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Several things can cause this problem. The first step in troubleshooting this problem is to determine if the positive control worked. Common reasons for this failure include incomplete digestion of genomic DNA or inefficient ligation of adaptors, ligation samples that are not properly diluted or mixed, and degraded DNA (if only the positive control worked). See the troubleshooting section of the CytoScan™ Assay User Manual (Cat. No. 901808) for more information.
A refrigerated centrifuge is highly recommended, but if one is not available, you may use a plastic plate rack that has been stored at -20°C. We recommend that you keep the samples chilled and work quickly prior to initiating the incubation at 37°C. See the CytoScan™ Assay and Data Analysis Training Video for more details about required equipment and consumables.
Common causes of over fragmentation include excess enzyme due to pipetting errors or an incorrect volume of enzyme used based on the unit activity. In addition, warming up of the assembled reaction prior to initiating the 37°C incubation can lead to over fragmentation. See the troubleshooting section of the CytoScan™ Assay User Manual (Cat. No. 901808) for more information about over fragmentation.
Common causes of under fragmentation include improper storage or handling of the enzyme, an incorrect volume of enzyme used based on the unit activity, and improper mixing of fragmentation master mix. See the troubleshooting section of the CytoScan™ Assay User Manual (Cat. No. 901808) for more information about under fragmentation.
SNPQC failures can be caused by contamination of samples, equipment, or reagents. Other possible causes include over or under fragmentation of samples or a hybridization oven that is out of calibration. See the troubleshooting section of the CytoScan™ Assay User Manual (Cat. No. 901808) for more information.
MAPD failures can be caused by assay drift due to variation in assay execution or over fragmentation. See the troubleshooting section of the CytoScan™ Assay User Manual (Cat. No. 901808) for more information.
Waviness SD failures can be caused by degraded DNA, an incompatible sample type, or a sample- specific effect. See the CytoScan™ Assay User Manual and the Chromosome Analysis Suite User Manual for more information.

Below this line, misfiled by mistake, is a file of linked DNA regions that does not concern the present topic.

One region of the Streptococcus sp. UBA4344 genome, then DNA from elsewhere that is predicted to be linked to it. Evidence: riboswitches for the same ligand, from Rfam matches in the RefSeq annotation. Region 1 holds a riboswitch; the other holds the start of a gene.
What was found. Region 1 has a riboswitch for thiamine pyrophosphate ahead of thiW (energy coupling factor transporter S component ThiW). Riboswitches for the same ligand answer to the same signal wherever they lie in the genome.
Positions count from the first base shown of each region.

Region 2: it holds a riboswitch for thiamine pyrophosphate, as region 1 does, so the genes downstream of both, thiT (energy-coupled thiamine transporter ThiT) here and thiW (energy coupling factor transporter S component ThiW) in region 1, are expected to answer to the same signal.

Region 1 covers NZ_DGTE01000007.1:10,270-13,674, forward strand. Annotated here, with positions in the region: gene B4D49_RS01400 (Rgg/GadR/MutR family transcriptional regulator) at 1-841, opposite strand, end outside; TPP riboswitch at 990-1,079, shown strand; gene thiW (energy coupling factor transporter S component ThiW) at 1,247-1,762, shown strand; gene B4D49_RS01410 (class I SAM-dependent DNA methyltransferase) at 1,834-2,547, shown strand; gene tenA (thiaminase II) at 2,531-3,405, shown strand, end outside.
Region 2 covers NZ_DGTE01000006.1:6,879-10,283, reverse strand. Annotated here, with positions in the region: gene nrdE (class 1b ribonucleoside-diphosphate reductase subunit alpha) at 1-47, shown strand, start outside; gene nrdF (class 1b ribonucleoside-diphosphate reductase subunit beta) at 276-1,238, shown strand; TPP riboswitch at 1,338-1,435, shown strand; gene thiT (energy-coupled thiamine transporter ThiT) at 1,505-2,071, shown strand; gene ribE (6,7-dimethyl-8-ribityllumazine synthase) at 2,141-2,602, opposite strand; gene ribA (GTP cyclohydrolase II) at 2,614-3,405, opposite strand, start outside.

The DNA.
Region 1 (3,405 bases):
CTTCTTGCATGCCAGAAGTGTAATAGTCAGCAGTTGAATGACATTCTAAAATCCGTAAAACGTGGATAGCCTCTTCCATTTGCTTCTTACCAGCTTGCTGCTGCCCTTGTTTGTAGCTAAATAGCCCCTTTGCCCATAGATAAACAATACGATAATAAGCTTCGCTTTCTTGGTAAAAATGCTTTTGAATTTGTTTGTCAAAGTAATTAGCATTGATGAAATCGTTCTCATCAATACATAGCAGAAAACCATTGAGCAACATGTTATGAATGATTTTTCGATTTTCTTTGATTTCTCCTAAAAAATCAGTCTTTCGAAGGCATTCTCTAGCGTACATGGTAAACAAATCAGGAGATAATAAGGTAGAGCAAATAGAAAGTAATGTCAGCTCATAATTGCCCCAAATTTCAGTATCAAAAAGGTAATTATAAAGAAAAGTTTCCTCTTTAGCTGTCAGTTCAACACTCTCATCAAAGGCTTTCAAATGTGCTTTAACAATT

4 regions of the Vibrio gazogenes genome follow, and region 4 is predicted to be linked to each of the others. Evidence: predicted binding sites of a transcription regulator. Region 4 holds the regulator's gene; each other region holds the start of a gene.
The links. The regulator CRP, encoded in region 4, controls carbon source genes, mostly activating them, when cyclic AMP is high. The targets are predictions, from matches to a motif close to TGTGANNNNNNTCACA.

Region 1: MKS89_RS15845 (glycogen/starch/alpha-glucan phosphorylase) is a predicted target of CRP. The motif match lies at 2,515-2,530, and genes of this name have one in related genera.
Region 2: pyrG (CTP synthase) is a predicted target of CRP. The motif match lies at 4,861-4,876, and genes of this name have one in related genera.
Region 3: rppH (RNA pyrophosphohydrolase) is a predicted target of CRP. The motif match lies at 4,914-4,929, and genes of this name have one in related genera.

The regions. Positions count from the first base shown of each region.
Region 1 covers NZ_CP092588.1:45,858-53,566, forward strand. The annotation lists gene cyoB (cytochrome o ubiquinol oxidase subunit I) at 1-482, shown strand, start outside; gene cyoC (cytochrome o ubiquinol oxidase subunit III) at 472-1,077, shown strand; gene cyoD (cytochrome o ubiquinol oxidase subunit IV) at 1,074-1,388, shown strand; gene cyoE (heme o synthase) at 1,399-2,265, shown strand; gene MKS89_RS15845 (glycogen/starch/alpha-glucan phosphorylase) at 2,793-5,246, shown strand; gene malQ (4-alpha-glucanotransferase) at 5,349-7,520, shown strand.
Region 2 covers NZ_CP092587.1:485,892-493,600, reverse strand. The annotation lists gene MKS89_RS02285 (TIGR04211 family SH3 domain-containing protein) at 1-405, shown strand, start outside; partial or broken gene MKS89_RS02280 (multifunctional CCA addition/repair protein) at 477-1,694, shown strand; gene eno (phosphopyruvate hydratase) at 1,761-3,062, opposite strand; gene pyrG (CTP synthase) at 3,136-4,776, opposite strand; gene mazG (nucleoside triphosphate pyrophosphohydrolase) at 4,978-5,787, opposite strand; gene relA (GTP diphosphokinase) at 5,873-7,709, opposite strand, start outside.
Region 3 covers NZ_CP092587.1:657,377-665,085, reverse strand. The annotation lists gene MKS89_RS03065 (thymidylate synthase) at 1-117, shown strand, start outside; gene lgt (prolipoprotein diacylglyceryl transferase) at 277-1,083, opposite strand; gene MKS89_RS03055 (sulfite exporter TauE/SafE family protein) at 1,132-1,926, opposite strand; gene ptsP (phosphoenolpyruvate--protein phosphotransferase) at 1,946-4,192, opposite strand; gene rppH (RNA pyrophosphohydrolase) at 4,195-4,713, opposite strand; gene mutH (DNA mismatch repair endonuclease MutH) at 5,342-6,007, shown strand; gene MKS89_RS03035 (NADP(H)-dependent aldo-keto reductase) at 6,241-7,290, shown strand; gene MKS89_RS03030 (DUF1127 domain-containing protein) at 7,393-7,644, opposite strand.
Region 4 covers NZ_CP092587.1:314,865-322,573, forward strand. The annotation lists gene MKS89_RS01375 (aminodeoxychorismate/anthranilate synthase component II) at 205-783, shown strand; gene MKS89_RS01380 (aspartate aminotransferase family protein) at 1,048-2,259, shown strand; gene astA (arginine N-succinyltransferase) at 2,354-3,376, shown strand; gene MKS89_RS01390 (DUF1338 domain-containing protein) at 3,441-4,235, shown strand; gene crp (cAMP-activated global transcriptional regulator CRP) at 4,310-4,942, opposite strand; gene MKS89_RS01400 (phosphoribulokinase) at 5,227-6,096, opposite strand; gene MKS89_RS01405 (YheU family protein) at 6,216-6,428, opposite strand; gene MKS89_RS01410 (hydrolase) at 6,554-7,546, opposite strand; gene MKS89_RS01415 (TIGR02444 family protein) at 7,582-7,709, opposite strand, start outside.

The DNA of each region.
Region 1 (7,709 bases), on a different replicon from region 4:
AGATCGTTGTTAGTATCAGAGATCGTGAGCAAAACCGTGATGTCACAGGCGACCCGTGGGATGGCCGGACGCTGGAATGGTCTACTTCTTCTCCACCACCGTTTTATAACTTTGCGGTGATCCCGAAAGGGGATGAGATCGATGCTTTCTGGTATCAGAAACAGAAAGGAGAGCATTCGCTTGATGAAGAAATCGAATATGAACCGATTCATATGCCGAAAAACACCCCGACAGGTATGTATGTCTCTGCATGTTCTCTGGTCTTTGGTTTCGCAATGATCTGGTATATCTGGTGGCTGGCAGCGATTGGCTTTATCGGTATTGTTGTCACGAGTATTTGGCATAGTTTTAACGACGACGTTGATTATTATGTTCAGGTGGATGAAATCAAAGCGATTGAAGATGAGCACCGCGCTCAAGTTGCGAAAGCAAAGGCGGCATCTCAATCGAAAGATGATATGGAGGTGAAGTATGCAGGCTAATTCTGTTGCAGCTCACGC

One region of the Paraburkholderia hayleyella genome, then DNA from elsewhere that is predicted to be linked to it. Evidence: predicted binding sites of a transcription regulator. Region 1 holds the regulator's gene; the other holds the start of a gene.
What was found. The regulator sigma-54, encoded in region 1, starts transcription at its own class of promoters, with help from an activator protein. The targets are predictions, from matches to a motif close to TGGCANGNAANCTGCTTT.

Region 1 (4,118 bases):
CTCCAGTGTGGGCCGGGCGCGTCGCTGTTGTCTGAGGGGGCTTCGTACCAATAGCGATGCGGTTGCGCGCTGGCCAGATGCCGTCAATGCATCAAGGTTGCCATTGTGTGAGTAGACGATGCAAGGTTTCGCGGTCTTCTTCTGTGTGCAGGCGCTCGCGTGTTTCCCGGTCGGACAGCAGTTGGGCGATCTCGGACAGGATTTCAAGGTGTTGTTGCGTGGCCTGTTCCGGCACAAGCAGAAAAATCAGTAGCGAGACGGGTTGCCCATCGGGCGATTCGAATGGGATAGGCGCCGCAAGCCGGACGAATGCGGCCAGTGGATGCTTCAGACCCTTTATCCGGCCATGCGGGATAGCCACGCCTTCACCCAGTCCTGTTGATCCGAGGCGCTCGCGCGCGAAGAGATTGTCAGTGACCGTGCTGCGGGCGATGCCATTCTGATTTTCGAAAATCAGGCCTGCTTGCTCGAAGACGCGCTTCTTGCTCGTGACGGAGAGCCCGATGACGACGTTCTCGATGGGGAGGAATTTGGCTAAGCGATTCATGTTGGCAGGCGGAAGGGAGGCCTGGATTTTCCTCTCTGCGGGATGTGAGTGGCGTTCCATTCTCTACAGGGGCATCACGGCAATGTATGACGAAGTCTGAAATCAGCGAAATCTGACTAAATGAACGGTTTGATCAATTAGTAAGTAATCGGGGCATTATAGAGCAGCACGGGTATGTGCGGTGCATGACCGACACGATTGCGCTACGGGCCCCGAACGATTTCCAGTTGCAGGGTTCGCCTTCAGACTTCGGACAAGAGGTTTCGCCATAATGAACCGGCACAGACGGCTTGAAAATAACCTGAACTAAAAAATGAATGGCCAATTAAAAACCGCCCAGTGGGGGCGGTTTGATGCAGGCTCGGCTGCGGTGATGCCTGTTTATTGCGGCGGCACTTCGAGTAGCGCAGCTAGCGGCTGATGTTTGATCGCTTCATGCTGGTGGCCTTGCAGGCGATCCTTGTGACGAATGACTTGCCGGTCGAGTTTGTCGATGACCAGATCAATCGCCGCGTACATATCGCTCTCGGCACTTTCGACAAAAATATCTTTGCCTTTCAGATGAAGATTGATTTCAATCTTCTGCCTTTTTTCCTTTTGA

After any stage in the assay (including fragmentation), samples can be stored at –20°C if you are not proceeding directly to the next step. However, once a stage has been initiated, it must be completed before storage of the samples.
A plate can be held in thermal cycler at 4°C for up to 60 hours.
A plate can be frozen at –15 to –25°C for up to one week.
The digestion step could be root cause. If the reaction did not go to completion, there may be, on average, longer fragments at the end of the reaction. These longer fragments then pass on to ligation and PCR reactions. Insufficient amounts of PCR primer were added to facilitate suppression PCR. The primer concentration shifts the PCR reaction equilibrium toward larger fragment distributions, in this case, by increasingly unfolding (linearizing) the stem-loop structure at increasing primer concentration when the same adaptor ends hybridize.
A smear in the negative control indicates there has been a contamination. If the negative control band is a light smear, it could be a low-level environmental bacterial contaminant introduced through plastic surfaces. This has shown not to have a material impact on the CytoScan™ HD data. If a bright band or a smaller smear is seen, then that could be a real cross-contaminant from a sample, and the samples would need to be checked for contamination. If a smear is seen in the negative control well, the negative control should be re-run to check if it was not a result of sample bleed over from gel loading.
Yes, the purified PCR products can be stored at –15 to –25°C, and one can continue with the purification step later.
The purified PCR products can be stored at –15 to –25°C for 10 days.
Arrays must be put onto the fluidics station immediately after removal from the hybridization oven. Do not remove arrays from the oven you are ready to wash them.
After the washing and staining step, arrays can be stored for up to 24 hours at 4°C before scanning.
For Research Use Only. Not for use in diagnostic procedures.